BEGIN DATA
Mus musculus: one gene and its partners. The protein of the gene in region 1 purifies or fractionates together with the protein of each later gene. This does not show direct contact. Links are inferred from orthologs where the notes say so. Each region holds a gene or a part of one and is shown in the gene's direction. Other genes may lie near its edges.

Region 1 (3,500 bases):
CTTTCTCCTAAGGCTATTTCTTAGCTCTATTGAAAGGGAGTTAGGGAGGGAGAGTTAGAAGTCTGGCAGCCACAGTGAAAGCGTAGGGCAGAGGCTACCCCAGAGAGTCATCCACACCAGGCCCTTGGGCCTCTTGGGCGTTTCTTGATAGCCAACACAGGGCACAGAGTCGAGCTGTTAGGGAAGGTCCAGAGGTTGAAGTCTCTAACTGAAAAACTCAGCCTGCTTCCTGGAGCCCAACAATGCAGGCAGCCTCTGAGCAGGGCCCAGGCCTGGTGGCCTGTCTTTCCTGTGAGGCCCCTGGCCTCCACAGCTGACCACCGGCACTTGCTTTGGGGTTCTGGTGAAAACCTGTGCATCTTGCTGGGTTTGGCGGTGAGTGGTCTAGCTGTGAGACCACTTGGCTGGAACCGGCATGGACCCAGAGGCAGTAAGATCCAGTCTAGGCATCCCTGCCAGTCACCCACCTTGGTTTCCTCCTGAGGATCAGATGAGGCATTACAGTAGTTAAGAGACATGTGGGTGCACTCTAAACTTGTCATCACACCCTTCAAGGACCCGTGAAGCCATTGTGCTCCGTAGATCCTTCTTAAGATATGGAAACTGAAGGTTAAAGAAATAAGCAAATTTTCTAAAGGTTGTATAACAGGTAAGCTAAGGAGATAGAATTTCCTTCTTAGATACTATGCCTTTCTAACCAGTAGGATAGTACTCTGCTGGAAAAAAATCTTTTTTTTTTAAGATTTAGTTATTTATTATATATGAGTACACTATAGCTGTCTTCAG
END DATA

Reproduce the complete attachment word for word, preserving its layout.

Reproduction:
Mus musculus: one gene and its partners. The protein of the gene in region 1 purifies or fractionates together with the protein of each later gene. This does not show direct contact. Links are inferred from orthologs where the notes say so. Each region holds a gene or a part of one and is shown in the gene's direction. Other genes may lie near its edges.

Region 1 (3,500 bases):
CTTTCTCCTAAGGCTATTTCTTAGCTCTATTGAAAGGGAGTTAGGGAGGGAGAGTTAGAAGTCTGGCAGCCACAGTGAAAGCGTAGGGCAGAGGCTACCCCAGAGAGTCATCCACACCAGGCCCTTGGGCCTCTTGGGCGTTTCTTGATAGCCAACACAGGGCACAGAGTCGAGCTGTTAGGGAAGGTCCAGAGGTTGAAGTCTCTAACTGAAAAACTCAGCCTGCTTCCTGGAGCCCAACAATGCAGGCAGCCTCTGAGCAGGGCCCAGGCCTGGTGGCCTGTCTTTCCTGTGAGGCCCCTGGCCTCCACAGCTGACCACCGGCACTTGCTTTGGGGTTCTGGTGAAAACCTGTGCATCTTGCTGGGTTTGGCGGTGAGTGGTCTAGCTGTGAGACCACTTGGCTGGAACCGGCATGGACCCAGAGGCAGTAAGATCCAGTCTAGGCATCCCTGCCAGTCACCCACCTTGGTTTCCTCCTGAGGATCAGATGAGGCATTACAGTAGTTAAGAGACATGTGGGTGCACTCTAAACTTGTCATCACACCCTTCAAGGACCCGTGAAGCCATTGTGCTCCGTAGATCCTTCTTAAGATATGGAAACTGAAGGTTAAAGAAATAAGCAAATTTTCTAAAGGTTGTATAACAGGTAAGCTAAGGAGATAGAATTTCCTTCTTAGATACTATGCCTTTCTAACCAGTAGGATAGTACTCTGCTGGAAAAAAATCTTTTTTTTTTAAGATTTAGTTATTTATTATATATGAGTACACTATAGCTGTCTTCAG